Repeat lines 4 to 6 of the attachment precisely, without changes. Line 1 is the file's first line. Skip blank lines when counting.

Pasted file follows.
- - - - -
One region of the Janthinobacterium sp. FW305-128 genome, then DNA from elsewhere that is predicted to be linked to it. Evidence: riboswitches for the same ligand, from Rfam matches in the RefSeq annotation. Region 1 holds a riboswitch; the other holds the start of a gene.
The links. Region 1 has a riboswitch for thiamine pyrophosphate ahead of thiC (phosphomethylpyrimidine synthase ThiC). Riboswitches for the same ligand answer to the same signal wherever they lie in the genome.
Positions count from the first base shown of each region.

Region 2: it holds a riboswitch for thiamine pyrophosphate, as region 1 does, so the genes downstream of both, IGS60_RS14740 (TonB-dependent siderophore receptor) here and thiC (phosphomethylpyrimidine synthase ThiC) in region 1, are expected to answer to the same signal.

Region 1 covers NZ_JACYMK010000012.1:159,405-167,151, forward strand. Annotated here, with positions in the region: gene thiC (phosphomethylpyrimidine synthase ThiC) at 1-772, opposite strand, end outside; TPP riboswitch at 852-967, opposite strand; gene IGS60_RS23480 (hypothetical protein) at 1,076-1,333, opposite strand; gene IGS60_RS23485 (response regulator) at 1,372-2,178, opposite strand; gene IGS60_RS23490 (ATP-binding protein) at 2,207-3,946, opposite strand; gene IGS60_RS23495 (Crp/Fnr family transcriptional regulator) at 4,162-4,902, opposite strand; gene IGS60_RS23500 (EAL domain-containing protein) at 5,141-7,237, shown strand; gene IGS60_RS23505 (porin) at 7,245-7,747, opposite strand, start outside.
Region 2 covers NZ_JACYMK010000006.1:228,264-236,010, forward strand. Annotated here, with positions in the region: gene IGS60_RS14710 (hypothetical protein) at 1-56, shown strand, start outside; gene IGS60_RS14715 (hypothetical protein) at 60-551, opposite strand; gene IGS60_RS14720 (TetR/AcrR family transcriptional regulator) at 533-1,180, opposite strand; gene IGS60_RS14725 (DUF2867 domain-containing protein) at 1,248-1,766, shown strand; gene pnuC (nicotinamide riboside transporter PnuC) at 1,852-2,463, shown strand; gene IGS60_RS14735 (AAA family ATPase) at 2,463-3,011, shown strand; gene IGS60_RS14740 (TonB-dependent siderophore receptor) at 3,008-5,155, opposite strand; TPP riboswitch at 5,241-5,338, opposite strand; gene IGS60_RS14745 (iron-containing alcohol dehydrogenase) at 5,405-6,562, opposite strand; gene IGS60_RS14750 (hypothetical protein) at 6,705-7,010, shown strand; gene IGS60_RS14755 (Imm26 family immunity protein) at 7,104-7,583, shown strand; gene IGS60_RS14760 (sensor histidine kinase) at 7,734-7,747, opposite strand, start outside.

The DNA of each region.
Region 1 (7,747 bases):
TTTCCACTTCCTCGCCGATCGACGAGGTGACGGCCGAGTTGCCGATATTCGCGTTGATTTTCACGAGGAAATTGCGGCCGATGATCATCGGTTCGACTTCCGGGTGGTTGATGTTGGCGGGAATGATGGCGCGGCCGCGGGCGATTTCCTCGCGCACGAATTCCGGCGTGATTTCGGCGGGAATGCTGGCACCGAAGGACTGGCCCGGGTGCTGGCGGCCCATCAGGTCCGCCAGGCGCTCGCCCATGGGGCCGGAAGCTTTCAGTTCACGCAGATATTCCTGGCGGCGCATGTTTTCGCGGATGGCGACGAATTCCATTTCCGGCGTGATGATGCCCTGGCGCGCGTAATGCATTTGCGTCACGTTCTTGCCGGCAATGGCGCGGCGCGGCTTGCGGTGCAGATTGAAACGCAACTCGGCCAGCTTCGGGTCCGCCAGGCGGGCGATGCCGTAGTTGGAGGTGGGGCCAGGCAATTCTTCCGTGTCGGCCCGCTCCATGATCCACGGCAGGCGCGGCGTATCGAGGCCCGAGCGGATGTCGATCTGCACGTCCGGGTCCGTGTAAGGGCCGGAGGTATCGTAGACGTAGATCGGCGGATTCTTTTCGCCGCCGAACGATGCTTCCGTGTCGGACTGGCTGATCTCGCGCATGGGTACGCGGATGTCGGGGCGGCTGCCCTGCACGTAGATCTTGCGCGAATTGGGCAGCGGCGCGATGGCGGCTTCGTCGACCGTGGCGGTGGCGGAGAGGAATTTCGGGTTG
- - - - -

Region 2: it holds a riboswitch for thiamine pyrophosphate, as region 1 does, so the genes downstream of both, IGS60_RS14740 (TonB-dependent siderophore receptor) here and thiC (phosphomethylpyrimidine synthase ThiC) in region 1, are expected to answer to the same signal.

Region 1 covers NZ_JACYMK010000012.1:159,405-167,151, forward strand. Annotated here, with positions in the region: gene thiC (phosphomethylpyrimidine synthase ThiC) at 1-772, opposite strand, end outside; TPP riboswitch at 852-967, opposite strand; gene IGS60_RS23480 (hypothetical protein) at 1,076-1,333, opposite strand; gene IGS60_RS23485 (response regulator) at 1,372-2,178, opposite strand; gene IGS60_RS23490 (ATP-binding protein) at 2,207-3,946, opposite strand; gene IGS60_RS23495 (Crp/Fnr family transcriptional regulator) at 4,162-4,902, opposite strand; gene IGS60_RS23500 (EAL domain-containing protein) at 5,141-7,237, shown strand; gene IGS60_RS23505 (porin) at 7,245-7,747, opposite strand, start outside.
Region 2 covers NZ_JACYMK010000006.1:228,264-236,010, forward strand. Annotated here, with positions in the region: gene IGS60_RS14710 (hypothetical protein) at 1-56, shown strand, start outside; gene IGS60_RS14715 (hypothetical protein) at 60-551, opposite strand; gene IGS60_RS14720 (TetR/AcrR family transcriptional regulator) at 533-1,180, opposite strand; gene IGS60_RS14725 (DUF2867 domain-containing protein) at 1,248-1,766, shown strand; gene pnuC (nicotinamide riboside transporter PnuC) at 1,852-2,463, shown strand; gene IGS60_RS14735 (AAA family ATPase) at 2,463-3,011, shown strand; gene IGS60_RS14740 (TonB-dependent siderophore receptor) at 3,008-5,155, opposite strand; TPP riboswitch at 5,241-5,338, opposite strand; gene IGS60_RS14745 (iron-containing alcohol dehydrogenase) at 5,405-6,562, opposite strand; gene IGS60_RS14750 (hypothetical protein) at 6,705-7,010, shown strand; gene IGS60_RS14755 (Imm26 family immunity protein) at 7,104-7,583, shown strand; gene IGS60_RS14760 (sensor histidine kinase) at 7,734-7,747, opposite strand, start outside.